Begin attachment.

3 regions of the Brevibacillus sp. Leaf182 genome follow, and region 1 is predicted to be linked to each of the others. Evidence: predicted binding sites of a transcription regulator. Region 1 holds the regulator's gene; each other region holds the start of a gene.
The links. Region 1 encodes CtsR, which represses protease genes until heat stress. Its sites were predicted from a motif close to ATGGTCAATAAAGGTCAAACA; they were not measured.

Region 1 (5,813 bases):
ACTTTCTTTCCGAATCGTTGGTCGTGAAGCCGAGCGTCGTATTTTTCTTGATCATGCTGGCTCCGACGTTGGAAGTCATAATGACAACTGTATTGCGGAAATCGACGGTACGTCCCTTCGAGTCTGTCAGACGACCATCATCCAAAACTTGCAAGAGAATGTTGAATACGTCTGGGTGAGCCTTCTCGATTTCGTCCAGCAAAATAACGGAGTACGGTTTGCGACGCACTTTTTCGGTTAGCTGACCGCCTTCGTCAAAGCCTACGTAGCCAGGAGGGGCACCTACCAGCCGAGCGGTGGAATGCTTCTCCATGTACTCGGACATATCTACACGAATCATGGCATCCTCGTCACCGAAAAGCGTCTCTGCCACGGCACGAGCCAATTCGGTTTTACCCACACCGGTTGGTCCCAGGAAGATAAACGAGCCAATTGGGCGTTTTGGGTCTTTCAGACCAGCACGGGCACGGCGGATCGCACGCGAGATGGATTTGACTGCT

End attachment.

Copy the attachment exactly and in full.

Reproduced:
3 regions of the Brevibacillus sp. Leaf182 genome follow, and region 1 is predicted to be linked to each of the others. Evidence: predicted binding sites of a transcription regulator. Region 1 holds the regulator's gene; each other region holds the start of a gene.
The links. Region 1 encodes CtsR, which represses protease genes until heat stress. Its sites were predicted from a motif close to ATGGTCAATAAAGGTCAAACA; they were not measured.

Region 1 (5,813 bases):
ACTTTCTTTCCGAATCGTTGGTCGTGAAGCCGAGCGTCGTATTTTTCTTGATCATGCTGGCTCCGACGTTGGAAGTCATAATGACAACTGTATTGCGGAAATCGACGGTACGTCCCTTCGAGTCTGTCAGACGACCATCATCCAAAACTTGCAAGAGAATGTTGAATACGTCTGGGTGAGCCTTCTCGATTTCGTCCAGCAAAATAACGGAGTACGGTTTGCGACGCACTTTTTCGGTTAGCTGACCGCCTTCGTCAAAGCCTACGTAGCCAGGAGGGGCACCTACCAGCCGAGCGGTGGAATGCTTCTCCATGTACTCGGACATATCTACACGAATCATGGCATCCTCGTCACCGAAAAGCGTCTCTGCCACGGCACGAGCCAATTCGGTTTTACCCACACCGGTTGGTCCCAGGAAGATAAACGAGCCAATTGGGCGTTTTGGGTCTTTCAGACCAGCACGGGCACGGCGGATCGCACGCGAGATGGATTTGACTGCT